This review contains spoilers for Ms. Marvel episode 5.
Ms. Marvel Episode 5
Hoo boy. Well, we had a good run with Ms. Marvel. Four terrific episodes in a row. But unfortunately here we are at the penultimate one, and Marvel’s six-episode Disney+ structure has become massively problematic for the show’s core story. Not only that, but the MCU’s headache-inducing time travel rules get a pummelling while the writers seek to smooth them over with a “just go with it” attitude. I am currently struggling to go with it.
In episode five, “Time and Again”, we find out what really happened to Aisha before and during Partition. After the temple raid in which the Clandestine discovered the mysterious bangle in episode three, Aisha abandoned the idea re-joining them, as she apparently knew that it would not bring them all happily back to their dimension. Instead, she sought to rest in a small Indian village where she met Kamala’s great-grandfather Hasan (Fawad Khan). The two fell in love and made little Sana, but as the country began to split into two it became unsafe for their family, and when Najma finally discovered Aisha’s whereabouts and twisted her arm, Aisha decided that her human family should try and escape the country’s escalating violence and Clandestine threat.
As we already knew, this attempt to flee did not end well. Najma found Aisha and killed her for her betrayal. Kamala – who had traveled back in time to the night Aisha was murdered – then helped to rescue Sana and Hasan, and they were able to leave on a train across the border. MCU time travel rules kinda make this impossible. If a person travels back in time, they are not able to affect the future. They simply create a branch timeline in which things happen differently. But since Kamala seems to have always been destined to travel back in time and help Aisha and Sana, she is temporarily excused from these rules for reasons.
What those reasons actually are, I cannot say. We can certainly find excuses for Kamala’s Partition journey working out. Perhaps it is simply a case of the mystical Noor energy working differently, who knows? The chain of cosmic events that led to saving Sana that night are pretty muddy, and the show seems happy to leave them a mystery. Since I’ve only watched this episode the once, maybe I missed something. I’m sure you’ll let me know in the comments if I have!
When Kamala returned to the present day, the veil began to lift, and it was indeed clear that nothing good was going to happen to Earth nor the Clandestine. Najma quickly accepted this and sacrificed her life to close the veil in the hope that she would save Kamran. Y’know, the son she ditched in a heartbeat in episode four? The storytelling here made her decision pretty speedy, and it’s possible that Najma was actually setting Kamran up to be an even bigger threat later on, I don’t know.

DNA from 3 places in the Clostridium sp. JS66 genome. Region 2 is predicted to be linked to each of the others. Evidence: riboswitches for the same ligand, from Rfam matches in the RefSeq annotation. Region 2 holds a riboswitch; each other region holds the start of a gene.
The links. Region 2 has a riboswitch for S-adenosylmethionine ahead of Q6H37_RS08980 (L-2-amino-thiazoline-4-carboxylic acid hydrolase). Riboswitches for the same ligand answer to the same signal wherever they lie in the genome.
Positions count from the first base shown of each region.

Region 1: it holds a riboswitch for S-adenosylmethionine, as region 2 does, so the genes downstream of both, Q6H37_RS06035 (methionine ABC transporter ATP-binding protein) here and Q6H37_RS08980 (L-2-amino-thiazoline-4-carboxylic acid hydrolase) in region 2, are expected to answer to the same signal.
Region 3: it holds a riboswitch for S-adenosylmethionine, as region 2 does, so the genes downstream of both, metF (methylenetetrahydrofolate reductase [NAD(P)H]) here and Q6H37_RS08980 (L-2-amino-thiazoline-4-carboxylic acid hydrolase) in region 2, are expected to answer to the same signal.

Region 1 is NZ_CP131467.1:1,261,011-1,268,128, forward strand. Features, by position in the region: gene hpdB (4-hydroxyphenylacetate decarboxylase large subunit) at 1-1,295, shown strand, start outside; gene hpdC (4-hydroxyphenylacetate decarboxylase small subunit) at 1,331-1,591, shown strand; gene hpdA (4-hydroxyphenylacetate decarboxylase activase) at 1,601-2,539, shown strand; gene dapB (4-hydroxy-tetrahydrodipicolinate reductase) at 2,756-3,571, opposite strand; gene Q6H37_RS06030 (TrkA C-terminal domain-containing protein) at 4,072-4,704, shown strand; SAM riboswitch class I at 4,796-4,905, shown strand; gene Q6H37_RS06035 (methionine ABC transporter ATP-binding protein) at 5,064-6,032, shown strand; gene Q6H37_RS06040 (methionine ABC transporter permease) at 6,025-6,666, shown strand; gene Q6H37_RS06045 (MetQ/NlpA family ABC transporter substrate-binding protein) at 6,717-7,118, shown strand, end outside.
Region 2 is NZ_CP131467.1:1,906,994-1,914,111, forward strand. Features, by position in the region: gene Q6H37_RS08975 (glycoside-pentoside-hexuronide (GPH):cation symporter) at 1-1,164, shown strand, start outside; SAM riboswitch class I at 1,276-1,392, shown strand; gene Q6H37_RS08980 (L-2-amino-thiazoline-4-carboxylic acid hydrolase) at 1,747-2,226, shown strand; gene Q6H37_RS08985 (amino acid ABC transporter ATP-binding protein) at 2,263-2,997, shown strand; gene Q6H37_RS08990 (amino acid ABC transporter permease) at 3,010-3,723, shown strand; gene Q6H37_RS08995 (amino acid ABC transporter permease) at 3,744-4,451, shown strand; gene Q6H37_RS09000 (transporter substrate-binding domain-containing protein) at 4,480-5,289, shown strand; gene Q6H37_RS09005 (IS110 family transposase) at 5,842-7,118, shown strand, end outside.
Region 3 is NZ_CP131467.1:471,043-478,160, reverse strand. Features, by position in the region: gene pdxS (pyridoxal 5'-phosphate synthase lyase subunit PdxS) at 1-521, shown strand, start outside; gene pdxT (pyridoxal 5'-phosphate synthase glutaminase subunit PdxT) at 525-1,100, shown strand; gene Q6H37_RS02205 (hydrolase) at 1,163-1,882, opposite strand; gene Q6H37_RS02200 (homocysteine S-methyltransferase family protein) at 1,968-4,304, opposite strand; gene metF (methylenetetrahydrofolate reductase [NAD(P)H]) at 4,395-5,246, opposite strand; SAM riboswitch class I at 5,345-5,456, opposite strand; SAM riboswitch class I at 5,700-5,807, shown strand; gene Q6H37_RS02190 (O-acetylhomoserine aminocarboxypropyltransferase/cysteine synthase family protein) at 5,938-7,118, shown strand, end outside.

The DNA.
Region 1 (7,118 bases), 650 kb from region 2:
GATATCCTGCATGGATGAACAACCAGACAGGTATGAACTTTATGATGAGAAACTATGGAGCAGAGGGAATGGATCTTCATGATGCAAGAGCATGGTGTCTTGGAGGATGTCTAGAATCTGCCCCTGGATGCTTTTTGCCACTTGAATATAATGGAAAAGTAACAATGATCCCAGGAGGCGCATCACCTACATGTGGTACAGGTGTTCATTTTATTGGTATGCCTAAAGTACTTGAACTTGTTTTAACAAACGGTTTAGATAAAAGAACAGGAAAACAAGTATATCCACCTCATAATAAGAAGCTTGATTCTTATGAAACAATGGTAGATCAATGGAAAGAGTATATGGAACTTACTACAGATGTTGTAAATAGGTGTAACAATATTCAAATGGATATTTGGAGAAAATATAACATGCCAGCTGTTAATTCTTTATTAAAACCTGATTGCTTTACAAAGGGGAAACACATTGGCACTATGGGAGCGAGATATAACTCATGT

It doesn’t help that the Clandestine have ultimately been weak villains who were hurriedly rushed into play during episode three. They were introduced in an exposition dump, flipped their friendliness toward Kamala on a dime, and then plopped into Karachi so that we could have a brief, world-threatening moment before they were brushed aside again. As much as I loved seeing Kamala’s heart-breaking family history, it didn’t feel like we’d spent enough time with Aisha and the Clandestine for it to truly have enough impact.
Meanwhile, Red Dagger went on his way, and Sana and Muneeba were brought together by Aisha’s truth. That appears to be a wrap on that! Of course Kamala has to get back to New Jersey and deal with the cartoonish DODC; there’s no time to waste! Which is a shame.
We then hastily re-joined Kamran on the run from the DODC, where he managed to hide out with Bruno. When Najma died, Kamran appeared to gain her Noor power, and hopefully this will now save the pair from the attack on the Circle Q, because Kamala and her mother (who now knows that Kamala is a superhero and not for nothing I’d definitely like to have seen a bit more of that discussion) are still stuck in Karachi. None of this really makes for a thrilling cliff-hanger. Kamala will absolutely return and become the superhero she’s been evolving into, Bruno will likely be fine, and Kamran probably won’t be happy to find out that Najma has died, despite her abandoning him in the last episode.
It gives me no pleasure to find this episode a mess, but with the resolution of Aisha’s story leaving us still wildly unsure of Kamala’s altered MCU powerset, and the Clandestine and the DODC not fully developed as villains throughout the show, episode five just wasn’t as thrilling for me as it attempted to be. Ideally, this series would have been a few episodes longer so those parts of the story could have been given room to breathe. As it stands, I’m looking forward to Ms. Marvel’s finale, but I’m not as hyped as I was before I saw this particular episode.